Loneliness And Technology

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marvin meyer SYTO3xs06fU unsplash 3

The majority of us would likely say that we use technology quite a bit. Whether for work, school, catching up on the news, meeting new people, or connecting with old friends, it’s tough to get away from it. It isn’t uncommon for people to say that they feel as though they are “almost always” online. With that in mind, there’s an ongoing debate on technology and loneliness. Mainly, we ask this question: Does technology make a person feel more or less lonely? Does it help, or does it hurt? What does that mean for you? Today, we will go over what the research says and help you find a balance if needed.

Does Technology Positively Or Negatively Affect Loneliness? 

Does technology make a person more or less lonely?

The research shows that it depends. One study found that technology usage, particularly the use of e-mail, online video or phone calls, social networking sites, using a smartphone, and online chatting or instant messaging, reduces feelings of loneliness in older adults. Research also shows that internet usage promotes more diverse social networks and, although one may assume the opposite, does not pull people away from in-person spaces. It’s been incredibly helpful during the coronavirus pandemic. 

On the other hand, some social media platforms are tied to negative mental health impacts, like those related to body image. Some research says that those who are prone to social anxiety disorder symptoms or isolation are more likely to use the internet excessively and experience feelings of loneliness, but what could be going on there is that individuals turn to the internet to soothe said feelings of loneliness – not that the social media usage itself makes a person feel lonely. 

What can we take from this? When it comes to whether technology is supporting your social, emotional, and psychological health or not, it depends partially on how you use it, as well as what else you may have going on in your life. Additionally, it’s very important to reach out for mental health support when you need it.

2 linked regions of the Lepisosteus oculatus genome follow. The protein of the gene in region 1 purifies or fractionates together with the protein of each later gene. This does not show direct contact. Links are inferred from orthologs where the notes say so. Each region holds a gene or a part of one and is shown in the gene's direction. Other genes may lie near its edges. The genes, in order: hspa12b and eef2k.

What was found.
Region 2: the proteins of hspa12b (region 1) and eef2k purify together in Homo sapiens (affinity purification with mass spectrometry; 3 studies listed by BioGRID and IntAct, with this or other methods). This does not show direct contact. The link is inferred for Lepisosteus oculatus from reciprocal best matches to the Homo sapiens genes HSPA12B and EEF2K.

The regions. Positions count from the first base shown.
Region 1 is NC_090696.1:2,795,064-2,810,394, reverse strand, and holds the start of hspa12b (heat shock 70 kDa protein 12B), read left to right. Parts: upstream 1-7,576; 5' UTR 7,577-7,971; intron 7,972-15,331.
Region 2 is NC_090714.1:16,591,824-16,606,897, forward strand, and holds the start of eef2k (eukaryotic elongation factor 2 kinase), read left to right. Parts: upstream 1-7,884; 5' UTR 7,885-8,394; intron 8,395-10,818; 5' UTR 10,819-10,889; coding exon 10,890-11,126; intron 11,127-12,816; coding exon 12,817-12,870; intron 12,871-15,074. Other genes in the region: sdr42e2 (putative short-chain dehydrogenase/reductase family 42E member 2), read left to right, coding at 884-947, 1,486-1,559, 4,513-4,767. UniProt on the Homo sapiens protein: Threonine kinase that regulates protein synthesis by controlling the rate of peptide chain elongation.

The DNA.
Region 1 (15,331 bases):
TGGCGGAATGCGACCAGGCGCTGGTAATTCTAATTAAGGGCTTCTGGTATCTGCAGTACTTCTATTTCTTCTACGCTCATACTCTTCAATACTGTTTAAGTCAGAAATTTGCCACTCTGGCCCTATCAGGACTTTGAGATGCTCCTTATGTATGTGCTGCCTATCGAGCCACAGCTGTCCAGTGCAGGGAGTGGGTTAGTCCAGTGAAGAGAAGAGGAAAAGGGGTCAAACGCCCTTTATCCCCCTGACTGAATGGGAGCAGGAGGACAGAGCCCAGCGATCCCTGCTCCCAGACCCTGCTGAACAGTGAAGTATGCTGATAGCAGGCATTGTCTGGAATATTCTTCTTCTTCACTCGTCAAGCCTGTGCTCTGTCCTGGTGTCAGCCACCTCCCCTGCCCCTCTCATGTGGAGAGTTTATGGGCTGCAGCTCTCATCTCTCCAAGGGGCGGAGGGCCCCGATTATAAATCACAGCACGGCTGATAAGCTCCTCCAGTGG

Employing Healthy Technology Usage 

What makes a particular amount of technology usage healthy? Look at your mental health and other areas of life that it might affect. If it is taking away from in-person connection – maybe, your attention is on your phone when you are around a friend group or group of classmates that you could be or want to be conversing with – it might be time to set the phone aside until later on. Notice how specific social media platforms make you feel, and try to use social media in a way that fosters connection rather than taking it away or using it to compare yourself to others. Limiting social media usage is connected to better mental health, but that by no means means that you must eliminate it entirely. Even just for eye health, setting a limit or knowing when to put technology down for a bit – perhaps, after a long day of working or attending educational courses and meetings via the computer or phone – can be a positive practice. 

Ask For Help

Define what healthy technology usage looks like for you. If you have trouble finding a balance, feel that social media impacts you negatively in another way, or if there’s an underlying concern at play that could impact feelings of loneliness, such as symptoms of social anxiety disorder or depression, you may consider reaching out to a therapist or counselor for help. They can help you find ways to connect with others and establish a healthy relationship with technology. If you want to learn more about loneliness online for free, you can find medically-reviewed advice articles on the BetterHelp website.

Marie Miguel Biography

Marie Miguel has been a writing and research expert for nearly a decade, covering a variety of health- related topics. Currently, she is contributing to the expansion and growth of a free online mental health resource with BetterHelp.com. With an interest and dedication to addressing stigmas associated with mental health, she continues to specifically target subjects related to anxiety and depression.



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